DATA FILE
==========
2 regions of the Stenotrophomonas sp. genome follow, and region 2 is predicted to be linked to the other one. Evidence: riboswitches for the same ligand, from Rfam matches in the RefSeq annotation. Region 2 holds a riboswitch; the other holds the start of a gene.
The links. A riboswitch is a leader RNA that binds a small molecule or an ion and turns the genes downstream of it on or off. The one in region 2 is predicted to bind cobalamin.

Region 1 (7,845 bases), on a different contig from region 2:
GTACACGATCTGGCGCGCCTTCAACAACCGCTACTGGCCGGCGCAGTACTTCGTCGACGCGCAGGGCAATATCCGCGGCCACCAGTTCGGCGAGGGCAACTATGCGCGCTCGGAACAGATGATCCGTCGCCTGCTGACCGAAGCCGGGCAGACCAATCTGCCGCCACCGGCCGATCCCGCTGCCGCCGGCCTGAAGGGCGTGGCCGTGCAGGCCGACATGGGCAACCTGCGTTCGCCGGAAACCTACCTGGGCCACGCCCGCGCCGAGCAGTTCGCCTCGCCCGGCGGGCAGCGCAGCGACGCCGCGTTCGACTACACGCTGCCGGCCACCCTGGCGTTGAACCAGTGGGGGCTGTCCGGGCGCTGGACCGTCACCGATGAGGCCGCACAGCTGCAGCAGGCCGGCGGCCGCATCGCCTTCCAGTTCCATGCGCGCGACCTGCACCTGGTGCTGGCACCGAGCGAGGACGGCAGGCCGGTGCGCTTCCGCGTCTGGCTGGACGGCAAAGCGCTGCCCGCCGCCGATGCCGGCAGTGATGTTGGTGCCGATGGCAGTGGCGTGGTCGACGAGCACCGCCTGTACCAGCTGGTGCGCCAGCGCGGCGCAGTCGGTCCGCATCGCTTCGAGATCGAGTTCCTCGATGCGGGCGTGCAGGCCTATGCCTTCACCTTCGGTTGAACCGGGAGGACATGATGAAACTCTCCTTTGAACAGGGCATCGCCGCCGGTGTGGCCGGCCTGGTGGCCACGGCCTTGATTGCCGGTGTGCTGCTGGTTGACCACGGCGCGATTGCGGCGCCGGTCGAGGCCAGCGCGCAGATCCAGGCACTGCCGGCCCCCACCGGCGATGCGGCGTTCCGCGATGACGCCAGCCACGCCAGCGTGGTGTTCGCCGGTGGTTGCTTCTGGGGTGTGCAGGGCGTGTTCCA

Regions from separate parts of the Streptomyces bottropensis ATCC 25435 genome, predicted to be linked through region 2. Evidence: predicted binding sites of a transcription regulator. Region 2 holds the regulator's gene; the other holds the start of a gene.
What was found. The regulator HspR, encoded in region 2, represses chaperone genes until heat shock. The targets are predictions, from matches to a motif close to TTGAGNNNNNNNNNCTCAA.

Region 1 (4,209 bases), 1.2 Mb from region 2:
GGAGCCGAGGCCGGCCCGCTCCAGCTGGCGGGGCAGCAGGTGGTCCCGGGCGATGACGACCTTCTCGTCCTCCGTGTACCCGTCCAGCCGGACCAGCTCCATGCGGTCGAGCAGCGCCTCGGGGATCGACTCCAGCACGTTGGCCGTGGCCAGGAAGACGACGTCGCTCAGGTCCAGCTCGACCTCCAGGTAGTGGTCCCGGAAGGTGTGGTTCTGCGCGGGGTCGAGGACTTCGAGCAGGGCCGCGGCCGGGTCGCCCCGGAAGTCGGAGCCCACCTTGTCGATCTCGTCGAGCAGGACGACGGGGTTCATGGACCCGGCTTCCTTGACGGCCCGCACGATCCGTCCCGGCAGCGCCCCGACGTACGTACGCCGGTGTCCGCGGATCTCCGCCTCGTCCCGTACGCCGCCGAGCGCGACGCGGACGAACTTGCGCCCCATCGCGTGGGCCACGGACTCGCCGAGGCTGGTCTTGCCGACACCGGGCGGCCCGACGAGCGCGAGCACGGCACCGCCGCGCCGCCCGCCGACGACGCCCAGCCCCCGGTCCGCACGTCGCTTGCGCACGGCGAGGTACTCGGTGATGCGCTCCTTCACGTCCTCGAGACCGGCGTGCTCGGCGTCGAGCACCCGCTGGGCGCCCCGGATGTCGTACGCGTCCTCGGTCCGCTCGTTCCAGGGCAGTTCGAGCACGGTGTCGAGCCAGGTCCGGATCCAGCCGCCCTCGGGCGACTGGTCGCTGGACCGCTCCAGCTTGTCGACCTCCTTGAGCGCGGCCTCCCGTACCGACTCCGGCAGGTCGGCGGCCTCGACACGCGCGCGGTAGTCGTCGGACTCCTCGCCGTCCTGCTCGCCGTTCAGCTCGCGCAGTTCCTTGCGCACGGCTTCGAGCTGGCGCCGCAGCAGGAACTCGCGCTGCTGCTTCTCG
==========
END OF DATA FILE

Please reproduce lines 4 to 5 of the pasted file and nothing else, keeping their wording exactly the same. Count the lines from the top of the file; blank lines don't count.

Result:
GTACACGATCTGGCGCGCCTTCAACAACCGCTACTGGCCGGCGCAGTACTTCGTCGACGCGCAGGGCAATATCCGCGGCCACCAGTTCGGCGAGGGCAACTATGCGCGCTCGGAACAGATGATCCGTCGCCTGCTGACCGAAGCCGGGCAGACCAATCTGCCGCCACCGGCCGATCCCGCTGCCGCCGGCCTGAAGGGCGTGGCCGTGCAGGCCGACATGGGCAACCTGCGTTCGCCGGAAACCTACCTGGGCCACGCCCGCGCCGAGCAGTTCGCCTCGCCCGGCGGGCAGCGCAGCGACGCCGCGTTCGACTACACGCTGCCGGCCACCCTGGCGTTGAACCAGTGGGGGCTGTCCGGGCGCTGGACCGTCACCGATGAGGCCGCACAGCTGCAGCAGGCCGGCGGCCGCATCGCCTTCCAGTTCCATGCGCGCGACCTGCACCTGGTGCTGGCACCGAGCGAGGACGGCAGGCCGGTGCGCTTCCGCGTCTGGCTGGACGGCAAAGCGCTGCCCGCCGCCGATGCCGGCAGTGATGTTGGTGCCGATGGCAGTGGCGTGGTCGACGAGCACCGCCTGTACCAGCTGGTGCGCCAGCGCGGCGCAGTCGGTCCGCATCGCTTCGAGATCGAGTTCCTCGATGCGGGCGTGCAGGCCTATGCCTTCACCTTCGGTTGAACCGGGAGGACATGATGAAACTCTCCTTTGAACAGGGCATCGCCGCCGGTGTGGCCGGCCTGGTGGCCACGGCCTTGATTGCCGGTGTGCTGCTGGTTGACCACGGCGCGATTGCGGCGCCGGTCGAGGCCAGCGCGCAGATCCAGGCACTGCCGGCCCCCACCGGCGATGCGGCGTTCCGCGATGACGCCAGCCACGCCAGCGTGGTGTTCGCCGGTGGTTGCTTCTGGGGTGTGCAGGGCGTGTTCCA

Regions from separate parts of the Streptomyces bottropensis ATCC 25435 genome, predicted to be linked through region 2. Evidence: predicted binding sites of a transcription regulator. Region 2 holds the regulator's gene; the other holds the start of a gene.